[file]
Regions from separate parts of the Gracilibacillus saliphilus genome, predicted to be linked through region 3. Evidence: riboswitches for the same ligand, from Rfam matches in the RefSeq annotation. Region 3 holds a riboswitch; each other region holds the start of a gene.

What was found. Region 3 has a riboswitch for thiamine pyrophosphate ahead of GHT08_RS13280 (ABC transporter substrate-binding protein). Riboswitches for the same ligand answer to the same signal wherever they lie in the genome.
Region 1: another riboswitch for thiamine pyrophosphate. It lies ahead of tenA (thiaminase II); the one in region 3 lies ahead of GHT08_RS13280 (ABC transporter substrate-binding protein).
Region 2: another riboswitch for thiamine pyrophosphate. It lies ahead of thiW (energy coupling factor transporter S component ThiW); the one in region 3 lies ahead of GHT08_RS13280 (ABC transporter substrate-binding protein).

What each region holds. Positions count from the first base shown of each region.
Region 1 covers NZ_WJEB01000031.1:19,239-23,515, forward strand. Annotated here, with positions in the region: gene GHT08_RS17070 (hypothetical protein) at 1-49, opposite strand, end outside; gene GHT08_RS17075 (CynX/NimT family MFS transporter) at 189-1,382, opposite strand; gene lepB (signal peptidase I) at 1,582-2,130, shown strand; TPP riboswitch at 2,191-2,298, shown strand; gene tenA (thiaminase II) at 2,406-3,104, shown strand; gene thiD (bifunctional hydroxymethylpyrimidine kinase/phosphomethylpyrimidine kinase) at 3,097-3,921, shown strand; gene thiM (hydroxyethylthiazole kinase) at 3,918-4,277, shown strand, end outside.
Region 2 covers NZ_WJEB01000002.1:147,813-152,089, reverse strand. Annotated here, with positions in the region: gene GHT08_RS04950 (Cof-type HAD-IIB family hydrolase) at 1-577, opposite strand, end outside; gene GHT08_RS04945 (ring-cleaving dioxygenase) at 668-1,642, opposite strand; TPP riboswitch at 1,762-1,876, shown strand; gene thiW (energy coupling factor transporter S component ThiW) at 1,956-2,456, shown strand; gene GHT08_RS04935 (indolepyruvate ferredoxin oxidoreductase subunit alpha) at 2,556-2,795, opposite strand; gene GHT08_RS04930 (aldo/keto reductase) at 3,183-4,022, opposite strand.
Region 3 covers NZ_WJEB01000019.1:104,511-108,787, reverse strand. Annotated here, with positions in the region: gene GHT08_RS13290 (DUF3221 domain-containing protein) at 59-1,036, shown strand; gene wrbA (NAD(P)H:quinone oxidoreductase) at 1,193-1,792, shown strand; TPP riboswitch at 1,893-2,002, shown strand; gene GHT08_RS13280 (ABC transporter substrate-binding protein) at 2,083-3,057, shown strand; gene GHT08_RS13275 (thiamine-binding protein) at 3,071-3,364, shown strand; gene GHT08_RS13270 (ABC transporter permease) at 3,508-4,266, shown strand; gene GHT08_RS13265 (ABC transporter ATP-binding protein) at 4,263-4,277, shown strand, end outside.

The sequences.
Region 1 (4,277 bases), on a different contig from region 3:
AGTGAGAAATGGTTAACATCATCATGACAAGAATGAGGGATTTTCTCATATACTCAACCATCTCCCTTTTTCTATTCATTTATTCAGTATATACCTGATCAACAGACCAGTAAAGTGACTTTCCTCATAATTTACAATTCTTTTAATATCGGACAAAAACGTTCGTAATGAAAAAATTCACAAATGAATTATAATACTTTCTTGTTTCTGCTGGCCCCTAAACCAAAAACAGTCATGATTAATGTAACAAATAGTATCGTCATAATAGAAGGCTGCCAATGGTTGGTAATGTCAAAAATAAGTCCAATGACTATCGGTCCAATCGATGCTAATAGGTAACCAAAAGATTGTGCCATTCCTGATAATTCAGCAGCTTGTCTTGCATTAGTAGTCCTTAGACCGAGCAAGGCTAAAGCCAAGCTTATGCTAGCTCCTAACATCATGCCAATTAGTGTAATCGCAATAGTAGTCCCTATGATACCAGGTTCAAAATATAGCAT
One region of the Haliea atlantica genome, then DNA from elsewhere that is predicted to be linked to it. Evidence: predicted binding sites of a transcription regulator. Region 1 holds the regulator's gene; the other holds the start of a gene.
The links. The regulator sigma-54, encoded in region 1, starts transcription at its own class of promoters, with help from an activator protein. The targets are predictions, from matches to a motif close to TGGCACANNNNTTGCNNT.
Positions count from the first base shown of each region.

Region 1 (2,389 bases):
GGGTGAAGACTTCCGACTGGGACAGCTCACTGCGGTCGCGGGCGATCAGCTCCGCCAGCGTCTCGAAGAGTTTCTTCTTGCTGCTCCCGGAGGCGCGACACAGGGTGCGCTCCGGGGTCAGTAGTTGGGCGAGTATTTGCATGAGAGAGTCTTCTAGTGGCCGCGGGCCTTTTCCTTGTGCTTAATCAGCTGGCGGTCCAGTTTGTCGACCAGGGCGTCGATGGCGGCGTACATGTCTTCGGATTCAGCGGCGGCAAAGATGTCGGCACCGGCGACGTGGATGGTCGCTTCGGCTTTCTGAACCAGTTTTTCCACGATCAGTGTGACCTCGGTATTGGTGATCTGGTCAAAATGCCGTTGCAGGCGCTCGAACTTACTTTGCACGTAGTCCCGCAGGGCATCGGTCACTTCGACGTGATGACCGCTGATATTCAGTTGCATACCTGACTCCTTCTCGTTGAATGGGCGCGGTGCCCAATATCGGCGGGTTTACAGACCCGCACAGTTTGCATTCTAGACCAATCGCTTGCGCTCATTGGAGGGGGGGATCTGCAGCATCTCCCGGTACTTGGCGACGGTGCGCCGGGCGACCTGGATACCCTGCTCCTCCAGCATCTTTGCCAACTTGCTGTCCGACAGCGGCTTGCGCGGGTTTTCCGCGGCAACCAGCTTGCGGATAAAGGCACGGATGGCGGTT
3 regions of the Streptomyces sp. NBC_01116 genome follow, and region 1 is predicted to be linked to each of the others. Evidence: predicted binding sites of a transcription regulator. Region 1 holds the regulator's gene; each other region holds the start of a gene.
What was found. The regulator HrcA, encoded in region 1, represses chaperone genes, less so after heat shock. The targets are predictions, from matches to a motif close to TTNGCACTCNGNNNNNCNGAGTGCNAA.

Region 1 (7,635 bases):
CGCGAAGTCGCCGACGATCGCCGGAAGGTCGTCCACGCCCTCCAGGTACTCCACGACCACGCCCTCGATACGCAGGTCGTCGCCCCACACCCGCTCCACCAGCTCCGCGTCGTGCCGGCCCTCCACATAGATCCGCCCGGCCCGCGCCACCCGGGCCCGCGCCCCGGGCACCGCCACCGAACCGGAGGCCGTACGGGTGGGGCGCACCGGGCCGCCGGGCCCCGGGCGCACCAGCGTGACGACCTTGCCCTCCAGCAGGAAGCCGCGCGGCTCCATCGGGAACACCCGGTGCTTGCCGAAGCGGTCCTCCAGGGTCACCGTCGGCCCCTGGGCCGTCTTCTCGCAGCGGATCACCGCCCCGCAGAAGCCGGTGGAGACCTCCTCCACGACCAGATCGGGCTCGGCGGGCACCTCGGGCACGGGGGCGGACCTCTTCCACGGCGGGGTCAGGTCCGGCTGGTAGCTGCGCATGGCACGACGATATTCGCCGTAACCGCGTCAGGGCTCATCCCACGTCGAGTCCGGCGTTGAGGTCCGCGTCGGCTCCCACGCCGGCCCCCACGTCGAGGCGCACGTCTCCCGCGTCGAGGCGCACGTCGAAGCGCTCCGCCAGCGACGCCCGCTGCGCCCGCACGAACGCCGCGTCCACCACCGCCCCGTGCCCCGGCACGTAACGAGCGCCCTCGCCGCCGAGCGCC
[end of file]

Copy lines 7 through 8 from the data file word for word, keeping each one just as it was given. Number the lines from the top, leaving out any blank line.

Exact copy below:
Region 2 covers NZ_WJEB01000002.1:147,813-152,089, reverse strand. Annotated here, with positions in the region: gene GHT08_RS04950 (Cof-type HAD-IIB family hydrolase) at 1-577, opposite strand, end outside; gene GHT08_RS04945 (ring-cleaving dioxygenase) at 668-1,642, opposite strand; TPP riboswitch at 1,762-1,876, shown strand; gene thiW (energy coupling factor transporter S component ThiW) at 1,956-2,456, shown strand; gene GHT08_RS04935 (indolepyruvate ferredoxin oxidoreductase subunit alpha) at 2,556-2,795, opposite strand; gene GHT08_RS04930 (aldo/keto reductase) at 3,183-4,022, opposite strand.
Region 3 covers NZ_WJEB01000019.1:104,511-108,787, reverse strand. Annotated here, with positions in the region: gene GHT08_RS13290 (DUF3221 domain-containing protein) at 59-1,036, shown strand; gene wrbA (NAD(P)H:quinone oxidoreductase) at 1,193-1,792, shown strand; TPP riboswitch at 1,893-2,002, shown strand; gene GHT08_RS13280 (ABC transporter substrate-binding protein) at 2,083-3,057, shown strand; gene GHT08_RS13275 (thiamine-binding protein) at 3,071-3,364, shown strand; gene GHT08_RS13270 (ABC transporter permease) at 3,508-4,266, shown strand; gene GHT08_RS13265 (ABC transporter ATP-binding protein) at 4,263-4,277, shown strand, end outside.